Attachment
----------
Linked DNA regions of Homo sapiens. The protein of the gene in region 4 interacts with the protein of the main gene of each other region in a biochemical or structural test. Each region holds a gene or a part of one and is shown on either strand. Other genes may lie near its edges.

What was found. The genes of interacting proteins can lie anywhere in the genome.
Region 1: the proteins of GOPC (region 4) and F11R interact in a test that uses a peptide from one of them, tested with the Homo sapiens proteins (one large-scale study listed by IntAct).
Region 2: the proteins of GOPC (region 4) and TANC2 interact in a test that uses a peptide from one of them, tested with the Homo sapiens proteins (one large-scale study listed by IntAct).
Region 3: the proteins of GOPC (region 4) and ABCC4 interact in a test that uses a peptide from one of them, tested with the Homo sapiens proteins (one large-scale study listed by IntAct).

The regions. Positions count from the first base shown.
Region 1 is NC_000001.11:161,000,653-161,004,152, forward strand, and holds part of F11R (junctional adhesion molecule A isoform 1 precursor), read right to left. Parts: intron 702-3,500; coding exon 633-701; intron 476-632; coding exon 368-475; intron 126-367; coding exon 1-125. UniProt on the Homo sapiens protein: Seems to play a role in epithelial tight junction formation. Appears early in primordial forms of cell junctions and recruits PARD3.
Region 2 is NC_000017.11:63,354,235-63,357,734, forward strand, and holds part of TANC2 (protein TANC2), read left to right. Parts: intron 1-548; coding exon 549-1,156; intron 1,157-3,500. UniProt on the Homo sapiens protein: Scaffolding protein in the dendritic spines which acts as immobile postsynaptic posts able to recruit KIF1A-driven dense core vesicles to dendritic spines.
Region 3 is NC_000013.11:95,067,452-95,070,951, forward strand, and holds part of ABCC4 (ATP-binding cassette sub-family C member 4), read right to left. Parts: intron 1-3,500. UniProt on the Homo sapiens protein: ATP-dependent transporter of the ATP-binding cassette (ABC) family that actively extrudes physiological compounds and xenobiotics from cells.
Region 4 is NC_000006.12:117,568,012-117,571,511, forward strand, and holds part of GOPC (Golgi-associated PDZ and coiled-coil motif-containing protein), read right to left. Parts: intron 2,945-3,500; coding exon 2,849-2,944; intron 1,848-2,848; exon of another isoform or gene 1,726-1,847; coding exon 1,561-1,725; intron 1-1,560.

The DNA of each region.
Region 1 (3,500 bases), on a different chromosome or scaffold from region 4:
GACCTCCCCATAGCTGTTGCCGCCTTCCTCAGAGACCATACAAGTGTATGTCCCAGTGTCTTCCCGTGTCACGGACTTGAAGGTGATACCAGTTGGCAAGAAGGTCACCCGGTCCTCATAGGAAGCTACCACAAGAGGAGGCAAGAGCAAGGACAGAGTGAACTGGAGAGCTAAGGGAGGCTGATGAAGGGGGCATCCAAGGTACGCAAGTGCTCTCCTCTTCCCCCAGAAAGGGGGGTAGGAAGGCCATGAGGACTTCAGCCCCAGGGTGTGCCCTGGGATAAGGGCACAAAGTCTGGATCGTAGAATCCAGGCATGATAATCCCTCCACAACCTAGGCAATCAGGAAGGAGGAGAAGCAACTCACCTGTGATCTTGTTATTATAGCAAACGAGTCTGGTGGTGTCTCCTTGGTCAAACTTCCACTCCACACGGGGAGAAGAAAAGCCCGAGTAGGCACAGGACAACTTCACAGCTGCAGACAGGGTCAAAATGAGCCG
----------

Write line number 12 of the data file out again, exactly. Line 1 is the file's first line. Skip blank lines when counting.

Region 1 (3,500 bases), on a different chromosome or scaffold from region 4: